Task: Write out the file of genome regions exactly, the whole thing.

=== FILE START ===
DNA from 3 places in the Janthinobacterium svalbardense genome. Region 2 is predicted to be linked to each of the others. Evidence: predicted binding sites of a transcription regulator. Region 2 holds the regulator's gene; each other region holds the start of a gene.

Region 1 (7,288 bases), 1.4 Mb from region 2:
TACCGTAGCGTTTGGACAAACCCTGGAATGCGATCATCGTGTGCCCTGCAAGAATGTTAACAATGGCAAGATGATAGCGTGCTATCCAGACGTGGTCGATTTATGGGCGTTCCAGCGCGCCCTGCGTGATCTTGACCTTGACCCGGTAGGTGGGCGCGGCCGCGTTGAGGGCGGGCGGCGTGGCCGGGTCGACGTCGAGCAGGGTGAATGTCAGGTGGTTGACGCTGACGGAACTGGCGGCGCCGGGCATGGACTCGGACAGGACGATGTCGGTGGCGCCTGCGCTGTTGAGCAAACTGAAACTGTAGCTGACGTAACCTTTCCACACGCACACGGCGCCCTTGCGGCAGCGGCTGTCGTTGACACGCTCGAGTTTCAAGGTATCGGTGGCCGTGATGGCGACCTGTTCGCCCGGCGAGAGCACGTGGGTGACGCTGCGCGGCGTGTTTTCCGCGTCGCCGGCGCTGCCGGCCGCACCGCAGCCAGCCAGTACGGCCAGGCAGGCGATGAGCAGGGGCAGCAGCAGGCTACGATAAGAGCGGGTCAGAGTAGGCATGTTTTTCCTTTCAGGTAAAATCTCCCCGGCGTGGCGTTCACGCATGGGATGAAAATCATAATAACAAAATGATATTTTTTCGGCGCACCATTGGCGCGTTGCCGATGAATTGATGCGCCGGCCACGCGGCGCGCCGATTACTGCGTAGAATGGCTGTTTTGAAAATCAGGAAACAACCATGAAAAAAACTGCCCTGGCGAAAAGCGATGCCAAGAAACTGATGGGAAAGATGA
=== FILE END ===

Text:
DNA from 3 places in the Janthinobacterium svalbardense genome. Region 2 is predicted to be linked to each of the others. Evidence: predicted binding sites of a transcription regulator. Region 2 holds the regulator's gene; each other region holds the start of a gene.

Region 1 (7,288 bases), 1.4 Mb from region 2:
TACCGTAGCGTTTGGACAAACCCTGGAATGCGATCATCGTGTGCCCTGCAAGAATGTTAACAATGGCAAGATGATAGCGTGCTATCCAGACGTGGTCGATTTATGGGCGTTCCAGCGCGCCCTGCGTGATCTTGACCTTGACCCGGTAGGTGGGCGCGGCCGCGTTGAGGGCGGGCGGCGTGGCCGGGTCGACGTCGAGCAGGGTGAATGTCAGGTGGTTGACGCTGACGGAACTGGCGGCGCCGGGCATGGACTCGGACAGGACGATGTCGGTGGCGCCTGCGCTGTTGAGCAAACTGAAACTGTAGCTGACGTAACCTTTCCACACGCACACGGCGCCCTTGCGGCAGCGGCTGTCGTTGACACGCTCGAGTTTCAAGGTATCGGTGGCCGTGATGGCGACCTGTTCGCCCGGCGAGAGCACGTGGGTGACGCTGCGCGGCGTGTTTTCCGCGTCGCCGGCGCTGCCGGCCGCACCGCAGCCAGCCAGTACGGCCAGGCAGGCGATGAGCAGGGGCAGCAGCAGGCTACGATAAGAGCGGGTCAGAGTAGGCATGTTTTTCCTTTCAGGTAAAATCTCCCCGGCGTGGCGTTCACGCATGGGATGAAAATCATAATAACAAAATGATATTTTTTCGGCGCACCATTGGCGCGTTGCCGATGAATTGATGCGCCGGCCACGCGGCGCGCCGATTACTGCGTAGAATGGCTGTTTTGAAAATCAGGAAACAACCATGAAAAAAACTGCCCTGGCGAAAAGCGATGCCAAGAAACTGATGGGAAAGATGA